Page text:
Two weeks ago, Sen. Majority Leader Mitch McConnell (R-KY) made it very clear to Democrats that he had no intention of playing by the left’s rules when it came time for the Senate to conduct the impeachment trial.

In an interview with Fox News’s Sean Hannity at the time, McConnell promised “total coordination” between Senate Republican leaders, the White House counsel’s office, and President Trump’s attorneys.

Predictably, Democrats erupted, with some calling for McConnell to recuse himself from the trial.

In a follow-up interview a few days later in front of a gaggle of reporters, McConnell iterated his position, stating “I’m not and impartial juror. This is a political process, there’s not anything judicial about it.”

Sen. Minority Leader Chuck Schumer (D-NY) spoke just a short time after McConnell’s remarks, noting he was “utterly amazed” that his Republican Senate colleague would make such an admission.

Watch both McConnell and Schumer speak in separate interviews on this issue:

Schumer’s line of attack is a drum that he and other Democrats have continued to bang since McConnell told Hannity and the reporters earlier this month, in so many words, that he was not going to let Democrats dictate how the Senate’s impeachment trial would be run.

Unfortunately for New York’s senior senator, his own words from 1998 and 1999 on President Bill Clinton’s impeachment have come back to haunt him.

Surprisingly enough, it was CNN that did the digging and found comments Schumer made both when he ran for Senate in 1998 and after he was elected in which he let people know he had already made up his mind before the Senate trial started:

But in several appearances on television in 1998 and 1999 reviewed by CNN’s KFile, Schumer noted that senators had previously formed opinions heading into the trial and that the Senate was “not like a jury box.” Schumer was elected to the Senate in 1998 after saying during his campaign that a vote for him would be a vote to not impeach Clinton.

[…]

Speaking on CNN’s “Larry King Live” in January 1999, Schumer said the trial in the Senate was not like a jury box.

“We have a pre-opinion,” Schumer said, citing himself and two newly-elected Republican senators who had voted on impeachment in 1998 as members of the House of Representatives who said they would vote in the Senate. “This is not a criminal trial, but this is something that the Founding Fathers decided to put in a body that was susceptible to the whims of politics.”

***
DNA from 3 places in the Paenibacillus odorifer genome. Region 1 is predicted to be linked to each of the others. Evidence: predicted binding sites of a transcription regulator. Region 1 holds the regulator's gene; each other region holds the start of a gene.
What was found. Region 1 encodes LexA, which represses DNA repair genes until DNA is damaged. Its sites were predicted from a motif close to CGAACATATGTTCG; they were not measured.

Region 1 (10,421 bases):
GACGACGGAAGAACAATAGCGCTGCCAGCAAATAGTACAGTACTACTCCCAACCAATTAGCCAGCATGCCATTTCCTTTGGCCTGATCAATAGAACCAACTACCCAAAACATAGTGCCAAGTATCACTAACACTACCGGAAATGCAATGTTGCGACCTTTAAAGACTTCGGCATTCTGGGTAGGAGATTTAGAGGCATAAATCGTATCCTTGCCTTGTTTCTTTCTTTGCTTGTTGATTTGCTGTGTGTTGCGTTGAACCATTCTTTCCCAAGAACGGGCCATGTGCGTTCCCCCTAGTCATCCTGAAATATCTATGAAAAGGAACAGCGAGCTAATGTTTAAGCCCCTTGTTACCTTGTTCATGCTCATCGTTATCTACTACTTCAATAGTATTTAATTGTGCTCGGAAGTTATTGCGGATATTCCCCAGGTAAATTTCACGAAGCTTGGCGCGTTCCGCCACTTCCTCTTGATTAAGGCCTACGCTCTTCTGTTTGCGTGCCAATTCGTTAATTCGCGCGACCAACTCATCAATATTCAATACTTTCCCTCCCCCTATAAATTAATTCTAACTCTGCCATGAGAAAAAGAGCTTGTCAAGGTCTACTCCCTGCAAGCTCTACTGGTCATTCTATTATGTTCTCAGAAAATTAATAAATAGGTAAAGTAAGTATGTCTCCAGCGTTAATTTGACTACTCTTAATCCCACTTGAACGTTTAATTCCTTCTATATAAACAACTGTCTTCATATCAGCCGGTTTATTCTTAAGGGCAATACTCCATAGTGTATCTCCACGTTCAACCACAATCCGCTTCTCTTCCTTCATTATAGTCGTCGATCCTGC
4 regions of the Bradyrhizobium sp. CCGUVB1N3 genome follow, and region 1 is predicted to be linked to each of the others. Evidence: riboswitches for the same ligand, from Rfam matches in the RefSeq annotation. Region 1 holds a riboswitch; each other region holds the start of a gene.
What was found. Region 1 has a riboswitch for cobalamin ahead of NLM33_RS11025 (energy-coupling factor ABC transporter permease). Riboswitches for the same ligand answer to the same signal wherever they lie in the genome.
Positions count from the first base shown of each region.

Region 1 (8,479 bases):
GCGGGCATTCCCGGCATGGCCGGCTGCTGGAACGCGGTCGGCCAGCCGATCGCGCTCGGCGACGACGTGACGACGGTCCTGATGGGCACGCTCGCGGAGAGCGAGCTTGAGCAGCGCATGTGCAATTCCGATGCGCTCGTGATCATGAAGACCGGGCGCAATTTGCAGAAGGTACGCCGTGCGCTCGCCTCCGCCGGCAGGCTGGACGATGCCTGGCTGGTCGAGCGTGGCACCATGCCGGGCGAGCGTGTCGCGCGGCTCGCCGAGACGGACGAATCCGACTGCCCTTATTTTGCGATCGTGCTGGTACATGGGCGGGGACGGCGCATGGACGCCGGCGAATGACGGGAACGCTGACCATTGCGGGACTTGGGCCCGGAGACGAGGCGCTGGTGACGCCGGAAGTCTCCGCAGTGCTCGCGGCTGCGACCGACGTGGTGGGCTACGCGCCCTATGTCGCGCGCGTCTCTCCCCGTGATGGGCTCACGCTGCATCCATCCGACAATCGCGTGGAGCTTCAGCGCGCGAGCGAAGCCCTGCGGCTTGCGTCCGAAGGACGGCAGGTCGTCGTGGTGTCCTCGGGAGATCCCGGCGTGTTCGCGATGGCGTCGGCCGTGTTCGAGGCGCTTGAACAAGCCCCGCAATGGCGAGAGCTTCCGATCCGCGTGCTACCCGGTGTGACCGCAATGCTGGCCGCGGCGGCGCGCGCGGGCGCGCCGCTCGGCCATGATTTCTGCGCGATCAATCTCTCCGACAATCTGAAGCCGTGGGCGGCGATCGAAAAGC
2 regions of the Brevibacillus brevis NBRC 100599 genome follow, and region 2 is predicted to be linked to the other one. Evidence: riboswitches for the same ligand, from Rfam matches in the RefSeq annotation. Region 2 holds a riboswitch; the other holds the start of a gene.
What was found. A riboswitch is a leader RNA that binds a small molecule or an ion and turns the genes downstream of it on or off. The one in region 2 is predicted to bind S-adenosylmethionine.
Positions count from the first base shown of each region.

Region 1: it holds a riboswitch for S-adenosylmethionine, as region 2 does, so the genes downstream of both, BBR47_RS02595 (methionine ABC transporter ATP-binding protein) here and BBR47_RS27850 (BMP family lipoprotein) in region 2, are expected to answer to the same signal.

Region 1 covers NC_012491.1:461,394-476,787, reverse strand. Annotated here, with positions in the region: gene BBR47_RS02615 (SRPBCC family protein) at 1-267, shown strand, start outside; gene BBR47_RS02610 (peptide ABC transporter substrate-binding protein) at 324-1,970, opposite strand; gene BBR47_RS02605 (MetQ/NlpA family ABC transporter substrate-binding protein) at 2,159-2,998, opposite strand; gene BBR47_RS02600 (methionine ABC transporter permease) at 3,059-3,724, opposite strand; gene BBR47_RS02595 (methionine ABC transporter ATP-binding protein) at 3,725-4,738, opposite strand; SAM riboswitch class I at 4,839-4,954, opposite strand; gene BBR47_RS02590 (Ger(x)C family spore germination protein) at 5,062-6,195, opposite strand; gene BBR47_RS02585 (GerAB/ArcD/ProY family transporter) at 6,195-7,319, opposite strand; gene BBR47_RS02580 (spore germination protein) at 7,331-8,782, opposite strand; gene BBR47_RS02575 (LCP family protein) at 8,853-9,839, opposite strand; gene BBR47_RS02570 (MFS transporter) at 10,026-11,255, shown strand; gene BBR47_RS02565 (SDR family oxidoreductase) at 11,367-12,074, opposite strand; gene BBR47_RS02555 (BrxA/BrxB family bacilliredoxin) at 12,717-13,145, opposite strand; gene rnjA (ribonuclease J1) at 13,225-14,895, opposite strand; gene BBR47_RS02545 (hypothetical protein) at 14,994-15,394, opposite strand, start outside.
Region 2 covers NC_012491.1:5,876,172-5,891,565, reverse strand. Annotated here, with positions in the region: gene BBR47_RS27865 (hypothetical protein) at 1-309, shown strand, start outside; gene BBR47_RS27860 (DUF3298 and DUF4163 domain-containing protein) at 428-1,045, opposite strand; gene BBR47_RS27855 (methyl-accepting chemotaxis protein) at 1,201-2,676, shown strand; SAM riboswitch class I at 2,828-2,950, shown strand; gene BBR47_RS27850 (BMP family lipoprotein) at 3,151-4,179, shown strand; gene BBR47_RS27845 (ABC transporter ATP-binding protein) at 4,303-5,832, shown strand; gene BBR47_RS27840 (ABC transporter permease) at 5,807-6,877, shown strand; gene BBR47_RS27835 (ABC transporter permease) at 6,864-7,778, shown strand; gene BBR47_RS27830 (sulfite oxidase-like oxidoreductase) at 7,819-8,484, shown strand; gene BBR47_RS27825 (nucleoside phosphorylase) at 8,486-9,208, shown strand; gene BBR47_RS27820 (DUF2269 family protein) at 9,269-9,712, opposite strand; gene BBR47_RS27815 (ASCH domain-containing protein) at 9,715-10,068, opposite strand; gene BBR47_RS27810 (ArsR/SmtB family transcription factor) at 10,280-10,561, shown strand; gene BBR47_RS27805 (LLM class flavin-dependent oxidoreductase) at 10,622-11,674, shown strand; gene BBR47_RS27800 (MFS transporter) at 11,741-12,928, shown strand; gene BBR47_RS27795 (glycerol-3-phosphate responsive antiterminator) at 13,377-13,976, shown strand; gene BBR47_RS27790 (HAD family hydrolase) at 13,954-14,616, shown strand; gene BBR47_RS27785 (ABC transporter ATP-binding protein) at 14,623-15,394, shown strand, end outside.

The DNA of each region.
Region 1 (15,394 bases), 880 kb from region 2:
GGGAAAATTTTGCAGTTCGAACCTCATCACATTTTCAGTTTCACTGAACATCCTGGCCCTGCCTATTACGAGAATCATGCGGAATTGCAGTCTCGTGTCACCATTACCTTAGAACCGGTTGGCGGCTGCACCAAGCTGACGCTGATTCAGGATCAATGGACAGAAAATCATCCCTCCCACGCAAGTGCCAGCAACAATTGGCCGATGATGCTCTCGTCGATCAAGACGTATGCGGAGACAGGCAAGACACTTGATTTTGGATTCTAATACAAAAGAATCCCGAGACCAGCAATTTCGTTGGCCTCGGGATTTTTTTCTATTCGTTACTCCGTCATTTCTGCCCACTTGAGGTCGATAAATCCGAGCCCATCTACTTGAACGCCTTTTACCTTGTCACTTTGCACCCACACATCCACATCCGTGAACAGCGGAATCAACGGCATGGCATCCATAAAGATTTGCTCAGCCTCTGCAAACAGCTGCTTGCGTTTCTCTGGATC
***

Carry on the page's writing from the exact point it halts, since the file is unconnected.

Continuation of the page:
“So therefore, anybody taking an oath tomorrow can have a pre-opinion; it’s not a jury box,” King asked Schumer.

“Many do,” Schumer responded. “And then they change. In fact, it’s also not like a jury box in the sense that people will call us and lobby us. You don’t have jurors called and lobbied and things like that. I mean, it’s quite different than a jury. And we’re also the judge.”

[…]

At the time of the vote to remove Clinton, Schumer announced in a Newsday op-ed that he would be voting to acquit.

Schumer said he made up his mind in September 1998, when in the midst of his campaign for Senate, he voted against proceeding with impeachment as a member of the House Judiciary Committee.

Watch two different highlight reels of Schumer speaking on “pre-opinions” in the late 1990s below:

To top it off, Fox News reported last week that Senate Democrats did indeed coordinate with the Clinton White House during impeachment proceedings:

According to then-Washington Post reporter Peter Baker’s book, “The Breach: Inside the Impeachment and Trial of William Jefferson Clinton,” Senate Democrats coordinated with the White House on a number of impeachment-related issues behind the scenes.

According to Baker, one of those arrangements involved White House Counsel Charles Ruff arranging a “secret signal” with Democratic leadership. If Ruff wanted to rebut anything from the Republican House managers, something rules didn’t allow for, he pre-arranged with then-Senate Democratic Leader Tom Daschle’s aides for a senator to submit a question to then-Chief Justice William Rehnquist asking the White House to respond.

Aides reportedly would “fill in the name” of one of several “default senators” — such as Sen. Patrick Leahy, D-Vt., and then-Sen. Chris Dodd, D-Conn. — who had agreed to allow themselves to “be used in this way.”

That Democratic Senate leaders worked closely with Clinton’s attorneys was even confirmed by former Sen. Minority Leader Tom Daschle (SD) in a statement to Axios reporter Jonathan Swan two weeks ago.

It’s almost as if Senate Democrats have two sets of standards when it comes to impeachment trial impartiality. None for them, but strict standards for Republicans. Imagine that.

— Stacey Matthews has also written under the pseudonym “Sister Toldjah” and can be reached via Twitter. —

 
 
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